The Toltecs were a race that pre-dated the Aztecs, and who mysteriously vanished from the face of the earth. All of them. One theory holds that they got so disgusted with the way the world was going, they simply walked into the desert to die. As we pore over the sheaf of stage set drawings, and listen to the outline home-demo Anderson's produced, he remains quiet about his own alternative and I begin to wonder how much of it was to test the plot out on me first. Anyway the music, the concepts, and the set designs all appear to go down well.

As we re-emerge, and march back up the hill to his jeep, a deep, shared understanding forms between us that perhaps the world would have been a better place if the Toltecs had stayed and the traffic wardens had buggered off into dunes. His car's been clamped. Yet he's still smiling. This is a genuinely calm man.

No Star Wars escape this time. We're ready to seek a cab when Anderson recalls his pet pooch and about turns to rescue the animal from the back seat. We stare through the windows. The dog's not there. Another shared understanding forms. We left the dog in the street in the original escape from the clamping men. Quel horreur.

Urgent phone calls and further cab rides ensue, during which time the tape recorder leaps off again. In the midst of all this keyboard technology, did he still sing much, I wondered?

"Every day, and I'm writing songs every other day. I'm pretty critical about the way I sing and I like to think I'm getting more mature in my style, and that that will come out in the next two or three years... better emotion, better expression."

Is that something you can work on, I quizzed, as we turned into his street? "No it comes with time... look for that dog over your side, poor little thing's probably running around."

In the event, the dog had hoofed off with the smarts-of-the-day award by calmly waiting outside the entrance of the flat until the next resident opened the door. He'd then bolted upstairs to comfort, or so the commissionaire reassuringly told us, as we hovered outside.

In the fourth cab of the day, en route to the unclamping office, we ponder Yes. Choice of producer is usually a tussle between Chris Squire, who likes to dive into a hi-tech studio, and Anderson who prefers a different ambience.

"Like working with Vangelis, we prefer to do it in a house, somewhere exotic like Greece or Rome for a bit of good weather. Then do the mix in a studio, obviously." And there are plans for another Vangelis collaboration.

"I was driving in Los Angeles when a cop stopped me. I didn't have any identification, no passport, no driver's licence. So he asked me who I was, and I said my name was Jon Anderson and I was in the group Yes. He said, I know them, if you're from Yes, what was your last big hit, so I said 'Owner of a Lonely Heart'. And he said, if you're Jon Anderson, sing it for me. So I stood there by the side of the car and sung the whole thing."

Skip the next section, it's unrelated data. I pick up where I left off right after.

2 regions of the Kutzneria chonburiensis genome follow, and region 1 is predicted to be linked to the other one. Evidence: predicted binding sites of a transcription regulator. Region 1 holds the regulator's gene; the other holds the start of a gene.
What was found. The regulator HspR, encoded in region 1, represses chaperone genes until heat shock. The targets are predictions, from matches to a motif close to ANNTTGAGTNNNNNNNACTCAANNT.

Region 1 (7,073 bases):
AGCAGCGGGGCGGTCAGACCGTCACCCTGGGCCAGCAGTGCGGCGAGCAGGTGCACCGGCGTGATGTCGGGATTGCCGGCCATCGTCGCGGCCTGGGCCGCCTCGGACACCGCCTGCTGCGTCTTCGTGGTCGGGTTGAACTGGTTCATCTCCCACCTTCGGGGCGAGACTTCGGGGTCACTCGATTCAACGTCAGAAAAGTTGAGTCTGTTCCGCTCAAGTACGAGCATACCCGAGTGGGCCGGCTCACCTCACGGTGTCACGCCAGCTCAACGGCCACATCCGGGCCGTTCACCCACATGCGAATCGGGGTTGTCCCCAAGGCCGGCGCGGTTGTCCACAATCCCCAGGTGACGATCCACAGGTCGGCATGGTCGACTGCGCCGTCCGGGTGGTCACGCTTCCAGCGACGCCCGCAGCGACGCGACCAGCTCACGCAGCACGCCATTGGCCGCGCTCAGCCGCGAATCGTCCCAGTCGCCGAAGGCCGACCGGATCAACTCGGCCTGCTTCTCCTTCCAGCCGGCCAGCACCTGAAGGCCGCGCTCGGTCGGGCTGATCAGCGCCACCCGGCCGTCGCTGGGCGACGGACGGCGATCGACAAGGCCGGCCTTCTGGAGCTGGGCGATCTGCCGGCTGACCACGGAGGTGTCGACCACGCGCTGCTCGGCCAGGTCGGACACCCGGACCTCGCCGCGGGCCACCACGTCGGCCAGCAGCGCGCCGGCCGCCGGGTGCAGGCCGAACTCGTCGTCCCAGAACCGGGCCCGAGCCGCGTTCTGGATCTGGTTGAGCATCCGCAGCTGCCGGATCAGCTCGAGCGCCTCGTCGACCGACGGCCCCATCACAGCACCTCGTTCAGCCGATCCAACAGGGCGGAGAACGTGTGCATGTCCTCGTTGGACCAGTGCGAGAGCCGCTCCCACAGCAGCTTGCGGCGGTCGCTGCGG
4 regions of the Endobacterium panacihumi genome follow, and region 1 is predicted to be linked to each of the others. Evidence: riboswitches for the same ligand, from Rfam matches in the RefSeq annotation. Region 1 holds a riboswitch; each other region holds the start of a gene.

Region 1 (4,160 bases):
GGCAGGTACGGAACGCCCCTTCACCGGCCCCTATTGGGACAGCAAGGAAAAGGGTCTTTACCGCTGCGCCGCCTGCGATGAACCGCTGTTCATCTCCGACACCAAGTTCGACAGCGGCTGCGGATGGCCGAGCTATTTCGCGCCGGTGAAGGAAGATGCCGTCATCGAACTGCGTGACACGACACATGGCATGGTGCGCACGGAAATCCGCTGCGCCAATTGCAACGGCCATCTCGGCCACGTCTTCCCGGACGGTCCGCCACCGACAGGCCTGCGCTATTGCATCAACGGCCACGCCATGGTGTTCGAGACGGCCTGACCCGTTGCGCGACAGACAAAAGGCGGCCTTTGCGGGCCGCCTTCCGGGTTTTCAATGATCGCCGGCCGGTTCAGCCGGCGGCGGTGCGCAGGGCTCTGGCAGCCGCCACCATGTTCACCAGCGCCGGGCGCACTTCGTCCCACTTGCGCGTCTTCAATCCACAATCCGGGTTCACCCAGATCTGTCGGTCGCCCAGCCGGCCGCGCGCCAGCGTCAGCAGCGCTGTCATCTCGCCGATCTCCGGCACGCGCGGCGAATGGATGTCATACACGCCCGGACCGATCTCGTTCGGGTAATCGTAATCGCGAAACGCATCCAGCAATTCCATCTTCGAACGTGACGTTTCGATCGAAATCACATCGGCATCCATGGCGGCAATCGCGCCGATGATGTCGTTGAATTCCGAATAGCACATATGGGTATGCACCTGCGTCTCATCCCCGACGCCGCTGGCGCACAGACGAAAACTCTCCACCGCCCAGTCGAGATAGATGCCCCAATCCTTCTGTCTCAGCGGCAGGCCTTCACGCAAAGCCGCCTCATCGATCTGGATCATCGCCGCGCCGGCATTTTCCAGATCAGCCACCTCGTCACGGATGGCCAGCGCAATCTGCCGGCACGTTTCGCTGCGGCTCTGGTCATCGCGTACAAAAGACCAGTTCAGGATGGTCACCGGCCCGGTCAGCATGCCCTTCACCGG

What happened?

"He said, yup you're Jon Anderson. And he booked me."

The recording of "90125" with Trevor Horn had been an 'experience' — not a relished one judging from Anderson's comments in the queue to the unclamping counter. They really had spent weeks in pursuit of one drum sound, and in general Anderson (commendably) believes Horn spent too much time on the machinery (hiring in his own Synclavier) and not enough on the performance. But, he did get you a huge hit, Jon. Yes, he did, Paul.

As far as the new album goes: "We did all the writing last year and now we're at the stage of finishing the studio mixing and overdub work. It's taken a long time because we had a couple of months off here and there to give us all a refresher." Unfortunately they now have to prove themselves yet again as the acclaim they gained from "Owner of a Lonely Heart" onwards has slipped from the record buyer's mind.

The new album — perhaps "The Big Generator", and perhaps April — will be different again: "two or three pretty strong commercial pieces and the rest is good stage material. Trevor Rabin is a very prolific writer but then again I have the strength when it comes to doing the lyrics and actual tune, to come along with something different and make it more of a Yes song."

"Excuse me... do you have a yellow thing?"

We turn to confront the blatantly French woman, two places up the queue, who obviously recognises the Yes vocalist but doesn't quite know how to put it. Anderson nods assent. "It is worse for me," she tells us. How can that be? "I have two." Not even Obi Wan could have sorted out that one.

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Guitar Guru

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Ludwig Super Classic Kit

Making Music - Copyright: Track Record Publishing Ltd, Nexus Media Ltd.


Making Music - Apr 1987

Interview by Paul Colbert